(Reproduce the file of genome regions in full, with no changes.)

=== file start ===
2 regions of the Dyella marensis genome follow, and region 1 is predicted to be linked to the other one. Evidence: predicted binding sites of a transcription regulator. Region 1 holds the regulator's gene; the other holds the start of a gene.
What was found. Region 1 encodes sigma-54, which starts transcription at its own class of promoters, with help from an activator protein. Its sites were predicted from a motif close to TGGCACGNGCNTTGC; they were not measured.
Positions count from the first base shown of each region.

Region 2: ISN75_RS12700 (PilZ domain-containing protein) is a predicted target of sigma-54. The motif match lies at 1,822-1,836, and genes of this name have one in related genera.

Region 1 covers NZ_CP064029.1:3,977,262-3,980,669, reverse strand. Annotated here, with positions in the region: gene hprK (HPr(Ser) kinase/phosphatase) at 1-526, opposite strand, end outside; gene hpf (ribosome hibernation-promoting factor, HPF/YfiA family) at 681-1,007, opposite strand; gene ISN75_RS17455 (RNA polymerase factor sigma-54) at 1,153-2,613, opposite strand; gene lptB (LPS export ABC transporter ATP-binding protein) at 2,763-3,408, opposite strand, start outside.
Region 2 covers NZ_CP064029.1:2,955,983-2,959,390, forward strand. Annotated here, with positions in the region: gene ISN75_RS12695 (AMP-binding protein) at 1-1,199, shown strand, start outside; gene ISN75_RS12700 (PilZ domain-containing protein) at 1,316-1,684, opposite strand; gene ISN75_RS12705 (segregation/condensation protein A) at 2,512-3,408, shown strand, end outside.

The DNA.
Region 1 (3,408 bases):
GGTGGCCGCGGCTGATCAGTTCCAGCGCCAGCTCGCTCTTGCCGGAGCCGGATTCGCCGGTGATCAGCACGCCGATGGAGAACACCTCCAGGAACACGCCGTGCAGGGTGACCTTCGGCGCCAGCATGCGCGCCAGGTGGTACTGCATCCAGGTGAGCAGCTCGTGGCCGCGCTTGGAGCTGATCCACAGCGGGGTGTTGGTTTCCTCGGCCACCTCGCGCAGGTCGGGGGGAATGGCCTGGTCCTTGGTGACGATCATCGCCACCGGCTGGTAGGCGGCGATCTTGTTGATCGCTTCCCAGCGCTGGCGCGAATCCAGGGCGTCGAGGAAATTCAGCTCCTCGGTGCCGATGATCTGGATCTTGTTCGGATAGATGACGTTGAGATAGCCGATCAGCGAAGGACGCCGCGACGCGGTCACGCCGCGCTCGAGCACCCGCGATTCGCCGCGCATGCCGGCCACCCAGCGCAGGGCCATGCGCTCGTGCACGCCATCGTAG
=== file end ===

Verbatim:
2 regions of the Dyella marensis genome follow, and region 1 is predicted to be linked to the other one. Evidence: predicted binding sites of a transcription regulator. Region 1 holds the regulator's gene; the other holds the start of a gene.
What was found. Region 1 encodes sigma-54, which starts transcription at its own class of promoters, with help from an activator protein. Its sites were predicted from a motif close to TGGCACGNGCNTTGC; they were not measured.
Positions count from the first base shown of each region.

Region 2: ISN75_RS12700 (PilZ domain-containing protein) is a predicted target of sigma-54. The motif match lies at 1,822-1,836, and genes of this name have one in related genera.

Region 1 covers NZ_CP064029.1:3,977,262-3,980,669, reverse strand. Annotated here, with positions in the region: gene hprK (HPr(Ser) kinase/phosphatase) at 1-526, opposite strand, end outside; gene hpf (ribosome hibernation-promoting factor, HPF/YfiA family) at 681-1,007, opposite strand; gene ISN75_RS17455 (RNA polymerase factor sigma-54) at 1,153-2,613, opposite strand; gene lptB (LPS export ABC transporter ATP-binding protein) at 2,763-3,408, opposite strand, start outside.
Region 2 covers NZ_CP064029.1:2,955,983-2,959,390, forward strand. Annotated here, with positions in the region: gene ISN75_RS12695 (AMP-binding protein) at 1-1,199, shown strand, start outside; gene ISN75_RS12700 (PilZ domain-containing protein) at 1,316-1,684, opposite strand; gene ISN75_RS12705 (segregation/condensation protein A) at 2,512-3,408, shown strand, end outside.

The DNA.
Region 1 (3,408 bases):
GGTGGCCGCGGCTGATCAGTTCCAGCGCCAGCTCGCTCTTGCCGGAGCCGGATTCGCCGGTGATCAGCACGCCGATGGAGAACACCTCCAGGAACACGCCGTGCAGGGTGACCTTCGGCGCCAGCATGCGCGCCAGGTGGTACTGCATCCAGGTGAGCAGCTCGTGGCCGCGCTTGGAGCTGATCCACAGCGGGGTGTTGGTTTCCTCGGCCACCTCGCGCAGGTCGGGGGGAATGGCCTGGTCCTTGGTGACGATCATCGCCACCGGCTGGTAGGCGGCGATCTTGTTGATCGCTTCCCAGCGCTGGCGCGAATCCAGGGCGTCGAGGAAATTCAGCTCCTCGGTGCCGATGATCTGGATCTTGTTCGGATAGATGACGTTGAGATAGCCGATCAGCGAAGGACGCCGCGACGCGGTCACGCCGCGCTCGAGCACCCGCGATTCGCCGCGCATGCCGGCCACCCAGCGCAGGGCCATGCGCTCGTGCACGCCATCGTAG